“I am honest and open about everything from the get-go. When I met my current spouse on the Internet, I told him my issues, warned him I would never be fully healthy and would probably get worse, and went from there. I had to make it clear what he would be dealing with.” Amanda

“I am honest right away about my illnesses. No sense in hiding it because it will come out. I’ve also found it helps weed the wrong ones out. If they disappear, they’re not worth my time.“ Dawnique

“Make it clear up front that all plans are subject to change at any moment; it is not personal.” Gwendolyn

“I told my high school love after not seeing him for 22 years, ‘I have to be honest. I have MS.’ He said, ‘No, you don’t. We do.’ We are married 6 years now.” Eileen

Try Not to Make Things Too Complicated

“I don’t have the energy to play games or tip-toe around anything or make my life more complicated. Don’t make it harder for yourself by doing so and don’t feel like you need to be something you aren’t. If you lie or pretend or fake in the beginning, you can’t fully blame them when they are surprised or taken aback by the truth. Remember, if things get serious, they will be sharing your burden.” Amanda

“Just be yourself. Don’t overwhelm them right off the bat. Let them fall for you, not your physicality.” Liz

“When we got married, he knew I was sick and wanted to take care of me. Then he got sick and I took care of him. I briefly dated someone before my husband and he didn’t understand illness at all; he thought I just needed to try harder. Don’t waste emotional energy trying to change them. Just move on.” Linda

“Date another spoonie and spend your days watching Netflix and snuggling.” Bronwyn

Don’t Give Up!

“Don’t push yourself or over exert yourself. Find people who enjoy the same music, movies, books, and hobbies. Find someone with core likes and enjoyments. Connect on other levels than the physical. Find someone who isn’t looking to fix you or push you to be who you aren’t. Find someone who supports you and cares about you. Don’t settle for a rough situation out of self-pity or self-deprecation. You matter. You are a person with feelings and heart and dreams. Never lose yourself. And don’t force yourself on someone not ready or sure if they can handle what you deal with. That will be a constant uphill battle.” Amanda

“If they run, then they don’t deserve you. Any man/woman won’t care what is wrong or what is right. No one is ever perfect. Everyone has an imperfection. If they want to judge you over something like that, all I can say is they are a pathetic excuse for a human. Keep going and never give up hope. Please, guys and girls, don’t ever give up. Don’t let your worries hold you back. Your prince/princess won’t give a damn what is wrong or what is right. They will love you for you and nothing else.” Tonie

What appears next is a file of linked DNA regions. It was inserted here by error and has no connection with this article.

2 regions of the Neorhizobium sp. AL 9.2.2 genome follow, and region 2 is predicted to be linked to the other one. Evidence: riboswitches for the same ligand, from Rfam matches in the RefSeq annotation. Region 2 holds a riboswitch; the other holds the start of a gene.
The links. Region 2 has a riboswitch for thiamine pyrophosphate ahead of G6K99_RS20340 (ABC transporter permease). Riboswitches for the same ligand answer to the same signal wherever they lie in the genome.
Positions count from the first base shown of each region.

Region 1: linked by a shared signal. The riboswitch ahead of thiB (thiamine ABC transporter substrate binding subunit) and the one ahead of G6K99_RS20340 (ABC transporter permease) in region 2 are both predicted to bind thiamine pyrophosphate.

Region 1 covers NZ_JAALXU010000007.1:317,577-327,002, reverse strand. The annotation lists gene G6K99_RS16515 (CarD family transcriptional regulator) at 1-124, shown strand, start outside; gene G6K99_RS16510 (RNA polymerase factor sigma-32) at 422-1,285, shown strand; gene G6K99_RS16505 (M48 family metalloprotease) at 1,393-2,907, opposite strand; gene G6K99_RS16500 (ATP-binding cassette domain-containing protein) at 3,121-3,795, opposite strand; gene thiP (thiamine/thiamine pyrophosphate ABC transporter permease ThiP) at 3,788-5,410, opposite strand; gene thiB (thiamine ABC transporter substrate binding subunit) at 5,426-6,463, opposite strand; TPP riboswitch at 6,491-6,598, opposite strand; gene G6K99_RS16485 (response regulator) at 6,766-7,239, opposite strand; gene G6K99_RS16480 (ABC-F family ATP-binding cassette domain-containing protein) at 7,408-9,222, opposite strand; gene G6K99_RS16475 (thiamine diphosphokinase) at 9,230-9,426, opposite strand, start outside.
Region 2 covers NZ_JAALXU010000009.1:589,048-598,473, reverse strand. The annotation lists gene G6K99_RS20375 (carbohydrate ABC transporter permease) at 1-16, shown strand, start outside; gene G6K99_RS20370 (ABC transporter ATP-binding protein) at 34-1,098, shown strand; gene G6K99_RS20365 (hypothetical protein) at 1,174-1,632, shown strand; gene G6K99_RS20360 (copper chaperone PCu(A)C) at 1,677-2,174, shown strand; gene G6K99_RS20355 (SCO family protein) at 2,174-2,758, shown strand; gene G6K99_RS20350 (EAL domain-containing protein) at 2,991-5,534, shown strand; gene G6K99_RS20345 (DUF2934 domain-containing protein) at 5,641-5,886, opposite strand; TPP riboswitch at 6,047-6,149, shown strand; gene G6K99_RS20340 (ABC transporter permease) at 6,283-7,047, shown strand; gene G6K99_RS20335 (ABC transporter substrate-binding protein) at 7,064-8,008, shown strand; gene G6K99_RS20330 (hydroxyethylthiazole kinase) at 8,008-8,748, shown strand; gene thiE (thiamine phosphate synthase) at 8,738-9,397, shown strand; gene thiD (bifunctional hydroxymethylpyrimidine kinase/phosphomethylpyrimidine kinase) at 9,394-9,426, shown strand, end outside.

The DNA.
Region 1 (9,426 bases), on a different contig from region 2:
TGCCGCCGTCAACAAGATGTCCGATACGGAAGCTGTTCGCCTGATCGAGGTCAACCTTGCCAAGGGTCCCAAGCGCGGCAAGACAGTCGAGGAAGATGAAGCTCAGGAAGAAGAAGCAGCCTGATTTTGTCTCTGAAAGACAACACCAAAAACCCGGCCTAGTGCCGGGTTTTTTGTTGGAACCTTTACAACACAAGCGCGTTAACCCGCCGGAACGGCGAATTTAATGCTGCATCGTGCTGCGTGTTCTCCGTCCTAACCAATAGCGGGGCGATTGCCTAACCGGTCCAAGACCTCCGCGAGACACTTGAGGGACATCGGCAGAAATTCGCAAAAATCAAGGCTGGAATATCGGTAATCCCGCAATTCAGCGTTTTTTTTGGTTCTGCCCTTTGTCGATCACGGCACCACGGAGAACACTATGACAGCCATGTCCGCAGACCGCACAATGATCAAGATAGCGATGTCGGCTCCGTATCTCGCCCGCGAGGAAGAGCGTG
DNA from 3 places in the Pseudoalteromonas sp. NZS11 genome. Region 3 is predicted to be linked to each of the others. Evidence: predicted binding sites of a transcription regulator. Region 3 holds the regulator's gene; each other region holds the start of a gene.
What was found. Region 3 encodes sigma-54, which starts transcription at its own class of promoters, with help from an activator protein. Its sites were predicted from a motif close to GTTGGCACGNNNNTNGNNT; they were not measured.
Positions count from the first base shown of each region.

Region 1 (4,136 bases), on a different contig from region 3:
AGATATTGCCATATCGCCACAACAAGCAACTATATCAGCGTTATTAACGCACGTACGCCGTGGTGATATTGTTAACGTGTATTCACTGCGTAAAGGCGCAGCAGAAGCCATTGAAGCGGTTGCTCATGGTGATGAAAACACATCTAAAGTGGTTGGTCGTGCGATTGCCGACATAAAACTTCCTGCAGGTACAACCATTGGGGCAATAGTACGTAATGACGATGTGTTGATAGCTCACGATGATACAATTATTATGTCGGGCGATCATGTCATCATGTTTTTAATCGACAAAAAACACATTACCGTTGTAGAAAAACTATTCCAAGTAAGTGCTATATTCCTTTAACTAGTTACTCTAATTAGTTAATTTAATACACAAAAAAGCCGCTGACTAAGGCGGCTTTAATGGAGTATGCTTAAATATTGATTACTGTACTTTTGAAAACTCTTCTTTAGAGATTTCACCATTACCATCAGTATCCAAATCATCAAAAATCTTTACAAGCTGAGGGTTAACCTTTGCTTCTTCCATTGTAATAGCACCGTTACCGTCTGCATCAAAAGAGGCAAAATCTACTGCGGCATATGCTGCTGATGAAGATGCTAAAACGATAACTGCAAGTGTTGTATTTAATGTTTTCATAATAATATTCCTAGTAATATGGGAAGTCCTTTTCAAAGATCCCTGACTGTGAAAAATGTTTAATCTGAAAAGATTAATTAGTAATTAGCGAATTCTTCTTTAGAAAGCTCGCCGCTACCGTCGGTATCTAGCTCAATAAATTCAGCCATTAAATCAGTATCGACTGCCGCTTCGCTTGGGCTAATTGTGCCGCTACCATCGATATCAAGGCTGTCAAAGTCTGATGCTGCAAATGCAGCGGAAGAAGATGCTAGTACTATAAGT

“I would suggest connecting in online groups or pages that are about your favorite hobbies, things, etc. Be wary, but be strong and be proud of who you are. Focus on your strengths. Talk about yourself in a positive light when you can. Although you should be honest, constantly complaining and always being negative will drive people away. Don’t lay it on heavy or always make it about you.” Amanda

Dating? No Way!

While many of our fellow Chargies encourage dating, others have a different view.

“Just don’t. It’s been 10+ years and just less stress this way. There is no room for any more stress or caregiving of another person.” Jamie

“No dating here, either. I used to have summer flings. But men cannot handle this. They try to cure me and then get frustrated when love doesn’t magically make my illness go away.” Anne

“See someone cute, walk tall, and smile. Then keep walking because it probably isn’t worth it!” Sam

”How can I let someone know I have a colostomy bag and just pray they won’t run the other way?” Elissa

“It doesn’t work. My body creates its own schedule. I have other medical issues so I am done dating. I definitely have too much baggage. I am ok with it, though.” Becky

“Please do NOT tell me to change my lifestyle to suit your preferences or to ‘fix’ me. My daily activities, diet, and medical treatments have developed over *years* of working with professionals, and they HAVE to revolve around my illnesses for my survival. As much as I’d love to do spontaneous and fun things, I physically cannot…and I will not tolerate being teased, pressured, or shamed for things beyond my control.” Grace

How Do You Meet Someone When You Barely Leave the House?

Dating is not for everyone. There’s no question that dating while also trying to handle chronic illness can present some significant and unique challenges.

But what if you could get to know someone before you even meet in person? If you have a chronic illness and are looking to meet new people, check out this promising new dating app Lemonayde. Made for people with health challenges, it allows you to connect with others with chronic illnesses just like you from the comfort of home!

Compiled and edited by Laura Tietz